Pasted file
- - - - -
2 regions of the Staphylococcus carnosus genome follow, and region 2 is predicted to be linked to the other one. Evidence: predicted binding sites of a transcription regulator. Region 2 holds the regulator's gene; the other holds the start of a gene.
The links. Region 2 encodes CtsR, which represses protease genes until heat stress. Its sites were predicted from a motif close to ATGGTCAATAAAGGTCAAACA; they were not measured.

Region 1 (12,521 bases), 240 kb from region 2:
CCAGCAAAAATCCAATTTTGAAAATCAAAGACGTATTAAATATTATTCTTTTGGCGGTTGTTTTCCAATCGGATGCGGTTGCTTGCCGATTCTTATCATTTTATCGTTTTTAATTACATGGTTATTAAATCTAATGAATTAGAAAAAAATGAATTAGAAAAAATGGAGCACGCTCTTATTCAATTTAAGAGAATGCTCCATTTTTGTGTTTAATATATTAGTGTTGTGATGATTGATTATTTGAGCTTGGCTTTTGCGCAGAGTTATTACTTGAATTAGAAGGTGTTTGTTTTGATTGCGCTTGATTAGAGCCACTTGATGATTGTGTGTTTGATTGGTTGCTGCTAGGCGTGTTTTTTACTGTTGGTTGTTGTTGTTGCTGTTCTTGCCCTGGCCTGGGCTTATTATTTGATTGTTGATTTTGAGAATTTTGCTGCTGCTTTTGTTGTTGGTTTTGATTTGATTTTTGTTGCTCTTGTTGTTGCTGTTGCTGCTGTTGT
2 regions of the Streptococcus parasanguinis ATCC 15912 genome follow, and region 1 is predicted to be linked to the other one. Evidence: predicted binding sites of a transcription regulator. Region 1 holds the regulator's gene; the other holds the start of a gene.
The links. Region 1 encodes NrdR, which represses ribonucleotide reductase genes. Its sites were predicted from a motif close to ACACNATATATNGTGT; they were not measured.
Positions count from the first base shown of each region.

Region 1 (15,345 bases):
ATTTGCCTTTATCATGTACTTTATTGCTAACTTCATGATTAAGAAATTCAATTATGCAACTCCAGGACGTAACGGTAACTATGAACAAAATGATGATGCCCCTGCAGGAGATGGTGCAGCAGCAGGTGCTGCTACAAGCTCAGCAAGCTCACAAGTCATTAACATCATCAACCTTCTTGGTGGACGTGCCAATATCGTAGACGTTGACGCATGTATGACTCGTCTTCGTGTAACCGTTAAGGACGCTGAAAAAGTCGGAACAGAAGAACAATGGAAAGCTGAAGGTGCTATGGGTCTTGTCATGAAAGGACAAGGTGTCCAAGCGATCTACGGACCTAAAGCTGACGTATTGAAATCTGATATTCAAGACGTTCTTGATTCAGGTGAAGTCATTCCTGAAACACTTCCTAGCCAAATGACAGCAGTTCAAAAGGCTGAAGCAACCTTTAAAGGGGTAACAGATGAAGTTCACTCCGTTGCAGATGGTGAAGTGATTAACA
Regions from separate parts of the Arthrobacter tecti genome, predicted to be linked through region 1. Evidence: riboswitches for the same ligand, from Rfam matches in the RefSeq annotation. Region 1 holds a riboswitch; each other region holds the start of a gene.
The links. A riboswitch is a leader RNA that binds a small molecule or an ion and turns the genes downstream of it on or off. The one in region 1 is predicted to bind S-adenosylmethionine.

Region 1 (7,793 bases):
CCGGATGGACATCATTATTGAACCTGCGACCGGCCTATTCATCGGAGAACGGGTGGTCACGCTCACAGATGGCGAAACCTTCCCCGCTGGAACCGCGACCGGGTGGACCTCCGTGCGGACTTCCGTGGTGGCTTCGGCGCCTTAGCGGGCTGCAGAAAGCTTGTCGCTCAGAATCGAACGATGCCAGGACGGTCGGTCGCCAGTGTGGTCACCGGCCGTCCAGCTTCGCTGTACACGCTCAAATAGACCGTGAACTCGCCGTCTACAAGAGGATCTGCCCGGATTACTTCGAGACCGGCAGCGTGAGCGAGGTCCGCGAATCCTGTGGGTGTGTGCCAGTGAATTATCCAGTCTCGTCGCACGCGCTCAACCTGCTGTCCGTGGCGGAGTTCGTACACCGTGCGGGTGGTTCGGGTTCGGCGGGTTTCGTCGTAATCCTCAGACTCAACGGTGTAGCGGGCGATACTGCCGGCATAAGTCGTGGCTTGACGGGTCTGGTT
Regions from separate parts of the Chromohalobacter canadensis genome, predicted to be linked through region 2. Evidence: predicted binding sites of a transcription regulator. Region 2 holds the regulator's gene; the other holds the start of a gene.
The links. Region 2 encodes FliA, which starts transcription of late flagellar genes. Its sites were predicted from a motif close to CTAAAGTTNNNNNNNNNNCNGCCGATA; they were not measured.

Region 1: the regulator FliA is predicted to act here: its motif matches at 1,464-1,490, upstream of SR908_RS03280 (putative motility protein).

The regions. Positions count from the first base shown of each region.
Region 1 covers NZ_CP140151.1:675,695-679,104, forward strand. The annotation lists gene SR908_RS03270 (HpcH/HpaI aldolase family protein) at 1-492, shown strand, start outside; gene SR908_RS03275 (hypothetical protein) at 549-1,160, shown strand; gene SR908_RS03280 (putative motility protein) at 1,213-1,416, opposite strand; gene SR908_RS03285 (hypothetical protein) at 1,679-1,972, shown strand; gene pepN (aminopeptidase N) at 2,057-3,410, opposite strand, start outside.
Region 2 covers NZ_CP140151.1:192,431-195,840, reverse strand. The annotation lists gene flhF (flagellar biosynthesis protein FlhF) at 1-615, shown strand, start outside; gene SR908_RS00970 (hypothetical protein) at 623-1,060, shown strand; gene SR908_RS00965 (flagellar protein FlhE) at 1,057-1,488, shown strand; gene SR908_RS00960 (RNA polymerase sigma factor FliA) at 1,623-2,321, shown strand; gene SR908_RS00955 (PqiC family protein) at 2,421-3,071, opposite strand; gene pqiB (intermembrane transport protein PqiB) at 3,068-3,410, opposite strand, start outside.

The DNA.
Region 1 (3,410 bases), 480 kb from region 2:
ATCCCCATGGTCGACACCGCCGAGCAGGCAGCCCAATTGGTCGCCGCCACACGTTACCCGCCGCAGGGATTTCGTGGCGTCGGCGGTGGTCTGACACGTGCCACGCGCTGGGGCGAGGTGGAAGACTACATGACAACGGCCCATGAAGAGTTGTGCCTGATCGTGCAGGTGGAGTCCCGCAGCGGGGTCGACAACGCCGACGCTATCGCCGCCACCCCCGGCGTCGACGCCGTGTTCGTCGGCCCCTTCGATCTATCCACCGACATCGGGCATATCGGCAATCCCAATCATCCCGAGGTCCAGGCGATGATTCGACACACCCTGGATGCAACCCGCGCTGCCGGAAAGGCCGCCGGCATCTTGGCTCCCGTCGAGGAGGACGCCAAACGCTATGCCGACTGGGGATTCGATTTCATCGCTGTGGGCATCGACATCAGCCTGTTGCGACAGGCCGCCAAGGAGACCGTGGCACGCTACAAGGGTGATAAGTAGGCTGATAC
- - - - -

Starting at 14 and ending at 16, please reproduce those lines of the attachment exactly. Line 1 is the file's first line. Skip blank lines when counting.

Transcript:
Regions from separate parts of the Chromohalobacter canadensis genome, predicted to be linked through region 2. Evidence: predicted binding sites of a transcription regulator. Region 2 holds the regulator's gene; the other holds the start of a gene.
The links. Region 2 encodes FliA, which starts transcription of late flagellar genes. Its sites were predicted from a motif close to CTAAAGTTNNNNNNNNNNCNGCCGATA; they were not measured.

Region 1: the regulator FliA is predicted to act here: its motif matches at 1,464-1,490, upstream of SR908_RS03280 (putative motility protein).